SAIL: A Social Artificial Intelligence Layer for Human-Machine Teaming

Conference paper
Part of the Lecture Notes in Computer Science book series (LNCS, volume 10978)


Human-machine teaming (HMT) is a promising paradigm to approach future situations in which humans and autonomous systems closely collaborate. This paper introduces SAIL, a design method and framework for the development of HMT-concepts. Starting point of SAIL is that an HMT can be developed in an iterative process in which an existing autonomous system is enhanced with social functions tailored to the specific context. The SAIL framework consists of a modular social layer between autonomous systems and human team members, in which all social capabilities can be implemented to enable teamwork. Within SAIL, HMT-modules are developed that construct these social capabilities. The modules are reusable in multiple domains.

Next to introducing SAIL we demonstrate the method and framework using a proof of concept task, from which we conclude that the method is a promising approach to design, implement and evaluate HMT-concepts.


Human-machine teaming Social artificial intelligence Collaboration Design method 


  1. 1.
    Vinciarelli, A., Pantic, M., Heylen, D., Pelachaud, C., Poggi, I., D’Errico, F., Schroeder, M.: Bridging the gap between social animal and unsocial machine: a survey of social signal processing. IEEE Trans. Affect. Comput. 3(1), 69–87 (2012)CrossRefGoogle Scholar
  2. 2.
    Roff, H., Moyes, R.: Meaningful Human Control, Artificial Intelligence and Autonomous Weapons. In: Briefing Paper Prepared for the Informal Meeting of Experts on Lethal Autonomous Weapons Systems, UN Convention on Conventional Weapons, April 2016Google Scholar
  3. 3.
    Parasuraman, R., Barnes, M., Cosenzo, K., Mulgund, S.: Adaptive automation for human-robot teaming in future command and control systems. Int. J. Command Control 1(2), 43–68 (2007)Google Scholar
  4. 4.
    van Diggelen, J., Looije, R., van der Waa, J., Neerincx, M.: Human robot team development: an operational and technical perspective. In: Chen, J. (ed.) Advances in Human Factors in Robots and Unmanned Systems. AISC, vol. 595, pp. 293–302. Springer, Cham (2018). Scholar
  5. 5.
    Johnson, M., Bradshaw, J.M., Feltovich, P.J., Van Riemsdijk, M.B., Jonker, C.M., Sierhuis, M.: Coactive design: designing support for interdependence in joint activity. J. Hum.-Robot Interact. 3(1), 2014 (2014)CrossRefGoogle Scholar
  6. 6.
    Langley, P., Meadows, B., Sridharan, M., Choi, D.: Explainable agency for intelligent autonomous systems. In: AAAI, pp. 4762–4764, February 2017Google Scholar
  7. 7.
    Lee, J.D., See, K.A.: Trust in automation: designing for appropriate reliance. Hum. Factors 46(1), 50–80 (2004)CrossRefGoogle Scholar
  8. 8.
    Endsley, M.R.: Toward a theory of situation awareness in dynamic systems. Hum. Factors 37(1), 32–64 (1995)CrossRefGoogle Scholar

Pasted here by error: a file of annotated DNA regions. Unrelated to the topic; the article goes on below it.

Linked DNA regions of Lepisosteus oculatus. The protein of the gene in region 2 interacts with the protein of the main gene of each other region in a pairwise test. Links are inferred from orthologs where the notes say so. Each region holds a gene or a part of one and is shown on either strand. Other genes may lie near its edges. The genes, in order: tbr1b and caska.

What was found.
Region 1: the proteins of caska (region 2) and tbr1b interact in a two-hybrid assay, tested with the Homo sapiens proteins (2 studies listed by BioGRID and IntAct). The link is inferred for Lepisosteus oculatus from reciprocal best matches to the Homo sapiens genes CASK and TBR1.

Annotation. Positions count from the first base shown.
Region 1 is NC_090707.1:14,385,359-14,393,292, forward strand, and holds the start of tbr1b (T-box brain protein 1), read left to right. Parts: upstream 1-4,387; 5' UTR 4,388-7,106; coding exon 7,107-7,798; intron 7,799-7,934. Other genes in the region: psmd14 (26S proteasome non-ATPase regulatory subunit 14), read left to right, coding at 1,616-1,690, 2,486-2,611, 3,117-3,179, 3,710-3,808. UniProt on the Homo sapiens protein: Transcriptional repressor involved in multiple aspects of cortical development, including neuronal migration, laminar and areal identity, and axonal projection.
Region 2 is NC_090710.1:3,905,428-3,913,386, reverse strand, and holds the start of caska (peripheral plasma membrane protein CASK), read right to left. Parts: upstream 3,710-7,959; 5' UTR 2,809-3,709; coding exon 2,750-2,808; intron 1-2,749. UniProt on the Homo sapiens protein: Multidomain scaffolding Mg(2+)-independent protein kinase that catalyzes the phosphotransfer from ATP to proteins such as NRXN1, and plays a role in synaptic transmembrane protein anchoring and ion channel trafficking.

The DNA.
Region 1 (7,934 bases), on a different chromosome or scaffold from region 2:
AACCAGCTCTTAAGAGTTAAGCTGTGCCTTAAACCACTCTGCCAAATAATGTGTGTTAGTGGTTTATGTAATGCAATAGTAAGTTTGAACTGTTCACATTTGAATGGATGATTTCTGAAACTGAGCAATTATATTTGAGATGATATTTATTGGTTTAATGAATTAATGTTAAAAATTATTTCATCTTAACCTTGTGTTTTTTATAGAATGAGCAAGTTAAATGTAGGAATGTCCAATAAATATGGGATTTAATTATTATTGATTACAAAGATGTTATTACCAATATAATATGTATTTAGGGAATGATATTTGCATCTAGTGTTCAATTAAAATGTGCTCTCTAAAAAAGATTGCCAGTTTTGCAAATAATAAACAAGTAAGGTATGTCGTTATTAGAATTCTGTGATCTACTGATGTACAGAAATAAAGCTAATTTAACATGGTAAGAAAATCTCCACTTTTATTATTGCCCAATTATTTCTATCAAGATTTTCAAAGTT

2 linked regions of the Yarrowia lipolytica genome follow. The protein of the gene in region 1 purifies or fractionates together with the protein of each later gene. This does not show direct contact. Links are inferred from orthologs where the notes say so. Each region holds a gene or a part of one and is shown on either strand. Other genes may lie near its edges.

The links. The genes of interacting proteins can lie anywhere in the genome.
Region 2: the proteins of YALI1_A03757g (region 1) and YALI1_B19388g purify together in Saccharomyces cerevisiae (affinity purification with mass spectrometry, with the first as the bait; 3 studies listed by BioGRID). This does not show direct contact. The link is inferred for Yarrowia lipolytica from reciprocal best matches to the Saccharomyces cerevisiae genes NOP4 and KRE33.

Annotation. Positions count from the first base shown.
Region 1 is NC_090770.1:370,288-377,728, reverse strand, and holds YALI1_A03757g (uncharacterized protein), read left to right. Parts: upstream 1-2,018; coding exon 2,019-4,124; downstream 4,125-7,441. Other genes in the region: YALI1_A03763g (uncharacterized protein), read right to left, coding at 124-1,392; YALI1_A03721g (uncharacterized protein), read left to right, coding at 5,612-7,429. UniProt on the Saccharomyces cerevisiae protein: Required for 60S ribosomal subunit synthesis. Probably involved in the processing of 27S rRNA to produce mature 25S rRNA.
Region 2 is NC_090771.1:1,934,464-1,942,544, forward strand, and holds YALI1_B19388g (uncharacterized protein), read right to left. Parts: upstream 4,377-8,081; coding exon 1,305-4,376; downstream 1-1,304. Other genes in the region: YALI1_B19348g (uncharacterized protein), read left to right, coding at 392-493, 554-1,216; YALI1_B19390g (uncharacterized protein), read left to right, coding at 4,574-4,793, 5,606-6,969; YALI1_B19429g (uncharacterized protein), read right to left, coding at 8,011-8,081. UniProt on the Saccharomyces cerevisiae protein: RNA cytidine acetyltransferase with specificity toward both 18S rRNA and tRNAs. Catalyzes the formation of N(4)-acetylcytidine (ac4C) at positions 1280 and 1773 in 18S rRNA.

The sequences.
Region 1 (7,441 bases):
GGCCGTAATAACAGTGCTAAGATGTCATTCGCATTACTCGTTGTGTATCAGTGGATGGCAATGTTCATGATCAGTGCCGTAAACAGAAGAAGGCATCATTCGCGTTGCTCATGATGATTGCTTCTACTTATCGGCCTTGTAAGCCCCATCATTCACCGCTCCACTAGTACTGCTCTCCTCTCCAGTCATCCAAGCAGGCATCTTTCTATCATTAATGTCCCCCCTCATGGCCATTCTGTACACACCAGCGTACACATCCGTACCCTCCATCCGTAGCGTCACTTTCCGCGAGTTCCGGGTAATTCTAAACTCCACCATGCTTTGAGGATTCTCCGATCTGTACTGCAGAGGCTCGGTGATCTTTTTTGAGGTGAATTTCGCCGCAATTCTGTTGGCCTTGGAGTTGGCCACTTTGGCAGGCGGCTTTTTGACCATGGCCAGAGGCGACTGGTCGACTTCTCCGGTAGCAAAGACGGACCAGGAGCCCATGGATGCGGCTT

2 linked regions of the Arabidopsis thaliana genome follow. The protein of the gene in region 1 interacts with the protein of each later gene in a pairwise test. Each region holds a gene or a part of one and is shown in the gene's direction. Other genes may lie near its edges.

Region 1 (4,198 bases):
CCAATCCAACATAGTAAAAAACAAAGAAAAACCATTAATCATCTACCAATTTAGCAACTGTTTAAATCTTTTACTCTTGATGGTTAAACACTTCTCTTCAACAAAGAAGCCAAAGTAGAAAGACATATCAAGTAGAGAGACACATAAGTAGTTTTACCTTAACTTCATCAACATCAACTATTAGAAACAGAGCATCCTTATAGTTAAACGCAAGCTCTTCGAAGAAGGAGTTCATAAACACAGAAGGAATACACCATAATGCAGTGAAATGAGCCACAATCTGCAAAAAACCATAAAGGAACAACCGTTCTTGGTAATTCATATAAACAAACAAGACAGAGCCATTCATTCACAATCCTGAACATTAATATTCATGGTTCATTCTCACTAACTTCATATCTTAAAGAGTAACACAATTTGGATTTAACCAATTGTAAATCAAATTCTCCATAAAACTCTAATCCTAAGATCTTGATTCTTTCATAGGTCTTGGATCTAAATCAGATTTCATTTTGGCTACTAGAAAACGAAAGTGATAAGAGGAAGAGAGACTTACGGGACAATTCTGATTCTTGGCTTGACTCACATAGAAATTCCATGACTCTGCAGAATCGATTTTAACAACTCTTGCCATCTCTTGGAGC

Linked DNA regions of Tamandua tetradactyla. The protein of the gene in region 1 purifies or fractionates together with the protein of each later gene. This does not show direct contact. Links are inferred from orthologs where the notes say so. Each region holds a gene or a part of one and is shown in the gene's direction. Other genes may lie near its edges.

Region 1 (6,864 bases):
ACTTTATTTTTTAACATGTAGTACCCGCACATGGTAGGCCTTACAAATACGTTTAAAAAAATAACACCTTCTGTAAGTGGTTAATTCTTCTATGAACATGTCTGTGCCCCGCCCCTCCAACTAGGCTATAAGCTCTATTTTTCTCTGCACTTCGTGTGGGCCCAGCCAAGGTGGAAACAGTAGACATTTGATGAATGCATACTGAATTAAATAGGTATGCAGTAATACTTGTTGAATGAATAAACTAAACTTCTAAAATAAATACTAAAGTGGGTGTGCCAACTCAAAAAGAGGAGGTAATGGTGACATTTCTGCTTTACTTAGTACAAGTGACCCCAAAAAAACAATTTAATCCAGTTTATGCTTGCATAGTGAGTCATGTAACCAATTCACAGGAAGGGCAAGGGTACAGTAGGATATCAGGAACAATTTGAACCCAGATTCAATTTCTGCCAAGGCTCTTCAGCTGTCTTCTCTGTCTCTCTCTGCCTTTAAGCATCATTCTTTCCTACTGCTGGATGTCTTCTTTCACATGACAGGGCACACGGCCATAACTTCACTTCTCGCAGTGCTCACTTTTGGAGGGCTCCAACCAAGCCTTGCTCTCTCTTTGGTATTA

9. 9.
    Uszok, A., Bradshaw, J., Jeffers, R., Suri, N., Hayes, P., Breedy, M., Bunch, L., Johnson, M., Kulkarni, S., Lott, J.: KAoS policy and domain services: toward a description-logic approach to policy representation, deconfliction, and enforcement. In: 2003 Proceedings of the IEEE 4th International Workshop on Policies for Distributed Systems and Networks, POLICY 2003, pp. 93–96. IEEE (2003)Google Scholar
  10. 10.
    Dignum, M.V.: A model for organizational interaction: based on agents, founded in logic. SIKS (2004)Google Scholar
  11. 11.
    Fortino, G., Garro, A., Russo, W.: An integrated approach for the development and validation of multi-agent systems. Int. J. Comput. Syst. Sci. Eng. 20(4), 259–271 (2005)Google Scholar
  12. 12.
    Hayes, B., Shah, J.A.: Improving robot controller transparency through autonomous policy explanation. In: Proceedings of the 2017 ACM/IEEE International Conference on Human-Robot Interaction, pp. 303–312. ACM, March 2017Google Scholar
  13. 13.
    Van Lent, M., Fisher, W., Mancuso, M.: An explainable artificial intelligence system for small-unit tactical behavior. In: 2004 Proceedings of the National Conference on Artificial Intelligence, pp. 900–907. AAAI Press, July 2004Google Scholar
  14. 14.
    Labrou, Y., Finin, T., Peng, Y.: Agent communication languages: The current landscape. IEEE Intell. Syst. Their Appl. 14(2), 45–52 (1999)CrossRefGoogle Scholar
  15. 15.
    FIPA: FIPA ACL message structure specification. Foundation for Intelligent Physical Agents (2002). Accessed December 2017
  16. 16.
    Peeters, M.M., Bosch, K.V.D., Neerincx, M.A., Meyer, J.J.C.: An ontology for automated scenario–based training. Int. J. Technol. Enhanc. Learn. 6(3), 195–211 (2014)CrossRefGoogle Scholar

Copyright information

© Springer International Publishing AG, part of Springer Nature 2018

Authors and Affiliations

  1. 1.TNOThe HagueThe Netherlands

Personalised recommendations